Big countries such as China, Russia and India have reason to wonder why US leaders give such high priority to increasing US military power when Washington already has a huge advantage in that area. For example, some journalists and foreign policy experts in the US express alarm about China's deployment of its first aircraft carrier. But the US has 11 carriers in its fleet — and an array of additional combat and support ships that make up the various carrier strike forces and battle groups. Not only does the US have far more carriers than any other country, most countries (most notably Britain and France) that deploy even a small number of such vessels are Washington's close allies.
Given its geo-strategic position and its daunting military capabilities, the US is probably the most secure great power in history. Its location is extraordinarily fortunate, with two large oceanic approaches guarding the country's eastern and western flanks and neighbors on its northern and southern borders that are both weak and friendly. Indeed, there is no serious military competitor anywhere in the western hemisphere. The notion of a large-scale conventional attack on the US from any source within the region or beyond is the material of paranoid fantasies. And if the great edge in US conventional forces was not sufficient to discourage an attacker, the US has a large, sophisticated nuclear arsenal and delivery system to act as the ultimate deterrent against any would-be aggressor.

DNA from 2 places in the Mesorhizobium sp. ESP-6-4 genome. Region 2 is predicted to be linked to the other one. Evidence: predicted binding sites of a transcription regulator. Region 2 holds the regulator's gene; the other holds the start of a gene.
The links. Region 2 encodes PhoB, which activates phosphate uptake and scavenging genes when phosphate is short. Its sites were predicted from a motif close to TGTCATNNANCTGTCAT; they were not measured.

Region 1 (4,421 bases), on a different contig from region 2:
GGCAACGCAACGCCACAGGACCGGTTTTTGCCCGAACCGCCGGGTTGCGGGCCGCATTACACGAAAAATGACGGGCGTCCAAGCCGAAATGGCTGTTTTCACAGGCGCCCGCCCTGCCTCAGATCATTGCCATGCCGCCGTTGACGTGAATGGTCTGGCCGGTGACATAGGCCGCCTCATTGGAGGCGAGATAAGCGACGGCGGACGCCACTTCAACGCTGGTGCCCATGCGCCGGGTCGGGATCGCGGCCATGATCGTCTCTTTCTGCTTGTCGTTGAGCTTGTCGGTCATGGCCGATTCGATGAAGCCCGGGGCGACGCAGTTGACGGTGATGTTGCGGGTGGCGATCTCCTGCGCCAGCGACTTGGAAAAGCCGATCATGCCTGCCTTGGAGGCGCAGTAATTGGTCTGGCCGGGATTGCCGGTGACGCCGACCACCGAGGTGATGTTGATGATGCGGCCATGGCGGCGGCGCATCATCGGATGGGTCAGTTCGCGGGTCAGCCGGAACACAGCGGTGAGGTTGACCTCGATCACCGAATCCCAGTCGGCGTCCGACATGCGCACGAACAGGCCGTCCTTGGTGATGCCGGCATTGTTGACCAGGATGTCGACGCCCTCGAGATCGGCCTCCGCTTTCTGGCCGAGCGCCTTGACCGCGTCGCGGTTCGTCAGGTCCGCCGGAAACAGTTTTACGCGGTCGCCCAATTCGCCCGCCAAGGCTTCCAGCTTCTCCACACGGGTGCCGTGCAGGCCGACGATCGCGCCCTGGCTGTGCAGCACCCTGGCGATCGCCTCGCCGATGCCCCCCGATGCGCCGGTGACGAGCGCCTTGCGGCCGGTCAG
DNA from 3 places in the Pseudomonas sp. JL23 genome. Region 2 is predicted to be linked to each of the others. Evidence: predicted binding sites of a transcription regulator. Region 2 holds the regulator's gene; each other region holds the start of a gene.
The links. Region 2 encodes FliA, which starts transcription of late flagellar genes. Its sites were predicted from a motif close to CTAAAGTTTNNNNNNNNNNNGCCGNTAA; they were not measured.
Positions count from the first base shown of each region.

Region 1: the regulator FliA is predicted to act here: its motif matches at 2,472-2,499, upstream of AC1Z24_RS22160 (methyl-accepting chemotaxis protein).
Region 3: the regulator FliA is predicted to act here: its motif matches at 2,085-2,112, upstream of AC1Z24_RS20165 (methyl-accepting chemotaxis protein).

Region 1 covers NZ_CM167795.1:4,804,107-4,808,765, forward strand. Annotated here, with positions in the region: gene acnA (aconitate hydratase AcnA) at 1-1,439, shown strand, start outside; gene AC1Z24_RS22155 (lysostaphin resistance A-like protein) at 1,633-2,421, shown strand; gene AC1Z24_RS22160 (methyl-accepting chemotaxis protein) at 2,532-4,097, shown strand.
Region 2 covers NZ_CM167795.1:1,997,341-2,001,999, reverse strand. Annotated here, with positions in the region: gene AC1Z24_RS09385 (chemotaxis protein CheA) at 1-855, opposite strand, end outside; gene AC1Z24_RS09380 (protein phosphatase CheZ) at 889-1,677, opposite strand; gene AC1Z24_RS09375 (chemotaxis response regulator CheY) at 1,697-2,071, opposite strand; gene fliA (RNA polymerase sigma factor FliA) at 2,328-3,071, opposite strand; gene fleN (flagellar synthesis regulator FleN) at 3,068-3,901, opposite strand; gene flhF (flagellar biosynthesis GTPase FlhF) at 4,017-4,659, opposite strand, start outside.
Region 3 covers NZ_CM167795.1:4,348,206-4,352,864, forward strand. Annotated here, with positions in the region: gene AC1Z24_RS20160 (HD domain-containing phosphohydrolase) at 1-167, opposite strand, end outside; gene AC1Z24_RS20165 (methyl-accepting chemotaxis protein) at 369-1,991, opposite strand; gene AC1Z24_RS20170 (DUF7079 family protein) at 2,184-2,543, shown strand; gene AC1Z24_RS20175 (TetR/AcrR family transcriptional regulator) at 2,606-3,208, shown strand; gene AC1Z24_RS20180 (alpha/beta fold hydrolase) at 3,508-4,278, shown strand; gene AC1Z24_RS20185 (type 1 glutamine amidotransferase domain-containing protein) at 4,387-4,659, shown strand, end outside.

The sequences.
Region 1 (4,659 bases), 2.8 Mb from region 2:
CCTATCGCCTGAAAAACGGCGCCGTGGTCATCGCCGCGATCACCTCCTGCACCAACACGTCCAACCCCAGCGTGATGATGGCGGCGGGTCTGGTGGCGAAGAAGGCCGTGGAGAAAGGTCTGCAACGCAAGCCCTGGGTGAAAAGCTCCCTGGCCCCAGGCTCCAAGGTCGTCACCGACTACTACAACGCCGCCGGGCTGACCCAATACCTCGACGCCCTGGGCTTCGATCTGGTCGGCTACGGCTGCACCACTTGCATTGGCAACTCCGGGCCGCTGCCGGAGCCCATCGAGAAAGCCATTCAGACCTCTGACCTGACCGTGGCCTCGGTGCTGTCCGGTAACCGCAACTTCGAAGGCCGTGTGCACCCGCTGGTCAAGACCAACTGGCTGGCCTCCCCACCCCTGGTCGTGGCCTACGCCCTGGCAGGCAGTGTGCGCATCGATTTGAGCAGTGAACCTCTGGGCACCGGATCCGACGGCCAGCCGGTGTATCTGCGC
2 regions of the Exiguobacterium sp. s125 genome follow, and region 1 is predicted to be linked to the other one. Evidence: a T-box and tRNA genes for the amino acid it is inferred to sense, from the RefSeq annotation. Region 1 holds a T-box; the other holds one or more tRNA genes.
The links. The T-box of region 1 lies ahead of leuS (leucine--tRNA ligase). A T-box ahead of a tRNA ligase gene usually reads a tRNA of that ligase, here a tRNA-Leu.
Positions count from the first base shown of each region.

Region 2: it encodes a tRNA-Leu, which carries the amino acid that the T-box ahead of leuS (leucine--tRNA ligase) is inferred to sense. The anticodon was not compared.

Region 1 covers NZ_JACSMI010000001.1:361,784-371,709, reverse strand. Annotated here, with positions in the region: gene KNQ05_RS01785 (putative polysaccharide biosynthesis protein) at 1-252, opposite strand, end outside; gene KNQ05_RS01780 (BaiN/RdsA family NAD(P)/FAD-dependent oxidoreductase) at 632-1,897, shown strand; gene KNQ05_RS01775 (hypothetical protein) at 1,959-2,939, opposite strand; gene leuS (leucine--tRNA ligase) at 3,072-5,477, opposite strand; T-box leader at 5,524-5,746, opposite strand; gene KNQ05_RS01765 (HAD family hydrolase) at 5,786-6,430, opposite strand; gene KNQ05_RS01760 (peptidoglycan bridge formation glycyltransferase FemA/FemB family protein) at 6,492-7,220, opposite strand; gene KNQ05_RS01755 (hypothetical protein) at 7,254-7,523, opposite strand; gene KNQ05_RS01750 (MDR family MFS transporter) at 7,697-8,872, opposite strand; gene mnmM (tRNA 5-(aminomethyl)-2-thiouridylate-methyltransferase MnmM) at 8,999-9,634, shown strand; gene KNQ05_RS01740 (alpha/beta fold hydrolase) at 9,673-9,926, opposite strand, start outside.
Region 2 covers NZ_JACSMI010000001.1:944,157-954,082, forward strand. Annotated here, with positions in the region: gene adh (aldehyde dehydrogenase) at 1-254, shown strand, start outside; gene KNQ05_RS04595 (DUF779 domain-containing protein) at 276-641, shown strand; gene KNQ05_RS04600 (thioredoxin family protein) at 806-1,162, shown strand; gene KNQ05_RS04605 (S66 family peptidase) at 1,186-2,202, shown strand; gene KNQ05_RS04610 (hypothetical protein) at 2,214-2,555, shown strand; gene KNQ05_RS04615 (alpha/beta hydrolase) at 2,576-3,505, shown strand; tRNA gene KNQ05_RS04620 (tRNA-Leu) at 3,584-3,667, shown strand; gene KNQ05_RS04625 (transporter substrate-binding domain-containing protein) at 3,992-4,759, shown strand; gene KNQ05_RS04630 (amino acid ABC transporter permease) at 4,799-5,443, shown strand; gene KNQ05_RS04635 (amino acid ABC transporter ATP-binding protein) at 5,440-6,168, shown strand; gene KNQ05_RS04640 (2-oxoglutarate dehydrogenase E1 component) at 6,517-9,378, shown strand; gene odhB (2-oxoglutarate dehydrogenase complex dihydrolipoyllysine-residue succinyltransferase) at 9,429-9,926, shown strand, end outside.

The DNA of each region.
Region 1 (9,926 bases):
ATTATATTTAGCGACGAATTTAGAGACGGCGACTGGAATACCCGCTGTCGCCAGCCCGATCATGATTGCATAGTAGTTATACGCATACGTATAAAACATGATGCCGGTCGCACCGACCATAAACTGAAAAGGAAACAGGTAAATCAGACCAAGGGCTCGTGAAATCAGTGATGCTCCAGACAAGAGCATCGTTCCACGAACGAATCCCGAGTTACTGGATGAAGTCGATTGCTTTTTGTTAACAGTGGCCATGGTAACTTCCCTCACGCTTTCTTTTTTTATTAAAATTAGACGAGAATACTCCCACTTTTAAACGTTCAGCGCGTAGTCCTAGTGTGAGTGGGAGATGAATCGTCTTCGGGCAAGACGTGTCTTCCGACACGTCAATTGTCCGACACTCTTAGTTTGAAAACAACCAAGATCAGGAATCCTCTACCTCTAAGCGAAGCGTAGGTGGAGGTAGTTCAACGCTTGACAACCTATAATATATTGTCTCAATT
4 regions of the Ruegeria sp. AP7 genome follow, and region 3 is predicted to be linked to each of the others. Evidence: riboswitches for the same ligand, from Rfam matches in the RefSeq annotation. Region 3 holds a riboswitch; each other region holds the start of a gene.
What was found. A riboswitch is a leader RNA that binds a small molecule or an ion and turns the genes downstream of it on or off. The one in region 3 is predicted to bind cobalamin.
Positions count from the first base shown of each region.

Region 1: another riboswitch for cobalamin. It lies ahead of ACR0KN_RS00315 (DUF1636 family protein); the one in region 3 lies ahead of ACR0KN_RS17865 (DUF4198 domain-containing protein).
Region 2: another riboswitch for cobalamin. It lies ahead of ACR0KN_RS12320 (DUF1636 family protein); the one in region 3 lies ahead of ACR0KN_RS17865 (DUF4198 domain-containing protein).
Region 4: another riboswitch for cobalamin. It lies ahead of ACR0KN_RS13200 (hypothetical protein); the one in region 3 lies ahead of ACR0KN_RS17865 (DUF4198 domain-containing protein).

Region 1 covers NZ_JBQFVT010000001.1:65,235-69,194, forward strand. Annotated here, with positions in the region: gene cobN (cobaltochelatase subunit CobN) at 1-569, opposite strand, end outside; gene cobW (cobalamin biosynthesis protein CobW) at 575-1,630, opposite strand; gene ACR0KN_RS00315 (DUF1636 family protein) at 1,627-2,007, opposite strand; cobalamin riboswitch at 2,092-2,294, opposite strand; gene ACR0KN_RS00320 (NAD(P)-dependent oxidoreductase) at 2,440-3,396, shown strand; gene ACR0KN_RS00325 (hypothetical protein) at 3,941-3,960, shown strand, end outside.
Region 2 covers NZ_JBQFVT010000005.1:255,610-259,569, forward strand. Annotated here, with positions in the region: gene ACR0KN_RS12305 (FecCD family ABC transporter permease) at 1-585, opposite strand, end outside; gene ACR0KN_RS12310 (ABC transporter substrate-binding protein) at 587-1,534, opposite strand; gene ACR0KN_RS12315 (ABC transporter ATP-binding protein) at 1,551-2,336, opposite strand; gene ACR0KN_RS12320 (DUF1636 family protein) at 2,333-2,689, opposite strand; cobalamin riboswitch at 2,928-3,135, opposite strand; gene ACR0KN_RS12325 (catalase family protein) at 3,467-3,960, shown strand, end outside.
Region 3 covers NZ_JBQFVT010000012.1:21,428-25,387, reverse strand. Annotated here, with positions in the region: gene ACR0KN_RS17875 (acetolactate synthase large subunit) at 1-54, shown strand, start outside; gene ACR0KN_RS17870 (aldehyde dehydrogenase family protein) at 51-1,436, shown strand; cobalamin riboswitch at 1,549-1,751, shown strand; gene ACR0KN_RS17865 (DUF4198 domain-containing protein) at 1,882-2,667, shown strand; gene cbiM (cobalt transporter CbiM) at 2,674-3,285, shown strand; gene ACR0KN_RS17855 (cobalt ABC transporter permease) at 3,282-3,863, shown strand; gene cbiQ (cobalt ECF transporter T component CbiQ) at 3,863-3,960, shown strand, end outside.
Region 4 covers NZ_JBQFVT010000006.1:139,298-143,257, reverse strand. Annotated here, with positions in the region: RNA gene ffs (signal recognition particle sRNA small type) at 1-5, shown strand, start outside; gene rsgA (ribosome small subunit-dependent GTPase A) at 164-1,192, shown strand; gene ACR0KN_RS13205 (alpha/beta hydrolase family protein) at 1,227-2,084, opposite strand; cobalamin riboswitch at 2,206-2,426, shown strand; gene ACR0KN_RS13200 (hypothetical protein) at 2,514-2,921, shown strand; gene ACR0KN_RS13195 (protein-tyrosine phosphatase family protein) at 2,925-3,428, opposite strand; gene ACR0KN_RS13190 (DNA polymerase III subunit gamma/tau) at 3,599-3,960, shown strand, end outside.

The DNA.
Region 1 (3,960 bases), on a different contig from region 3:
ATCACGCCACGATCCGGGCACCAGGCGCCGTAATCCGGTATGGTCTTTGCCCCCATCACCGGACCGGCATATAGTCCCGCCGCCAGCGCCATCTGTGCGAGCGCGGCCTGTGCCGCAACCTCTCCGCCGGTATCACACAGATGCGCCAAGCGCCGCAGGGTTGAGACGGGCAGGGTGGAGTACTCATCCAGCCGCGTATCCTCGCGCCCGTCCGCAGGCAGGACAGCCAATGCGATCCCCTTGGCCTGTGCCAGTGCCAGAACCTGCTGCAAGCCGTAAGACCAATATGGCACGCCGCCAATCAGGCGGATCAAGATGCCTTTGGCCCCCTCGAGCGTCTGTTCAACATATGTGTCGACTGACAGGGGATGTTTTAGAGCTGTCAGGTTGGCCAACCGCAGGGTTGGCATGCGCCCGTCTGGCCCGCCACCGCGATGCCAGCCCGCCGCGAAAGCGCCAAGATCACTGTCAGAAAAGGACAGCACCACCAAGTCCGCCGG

Not only does the US reside in an extremely safe neighborhood, but the avowed adversaries it faces in other regions are unimpressive. They are either relatively weak countries such as Iran and Democratic People's Republic of Korea or motley non-state actors, primarily terrorist groups. Although such enemies often generate fear among the US people, they do not pose even a serious threat, much less an existential threat, to the US.
Given all its advantages, it is difficult for the US to justify keeping military spending at such elevated levels and building even more potent forces. Big countries that are not US allies could well suspect that Washington's underlying motive for continuing its vast military outlays is an attempt to intimidate potential competitors. Even the nature of most US combat units suggests that the primary purpose is projecting power across long distances, not defending the US homeland. Such a force structure can be justified as necessary for national defense only if one applies the broadest possible definition of that concept.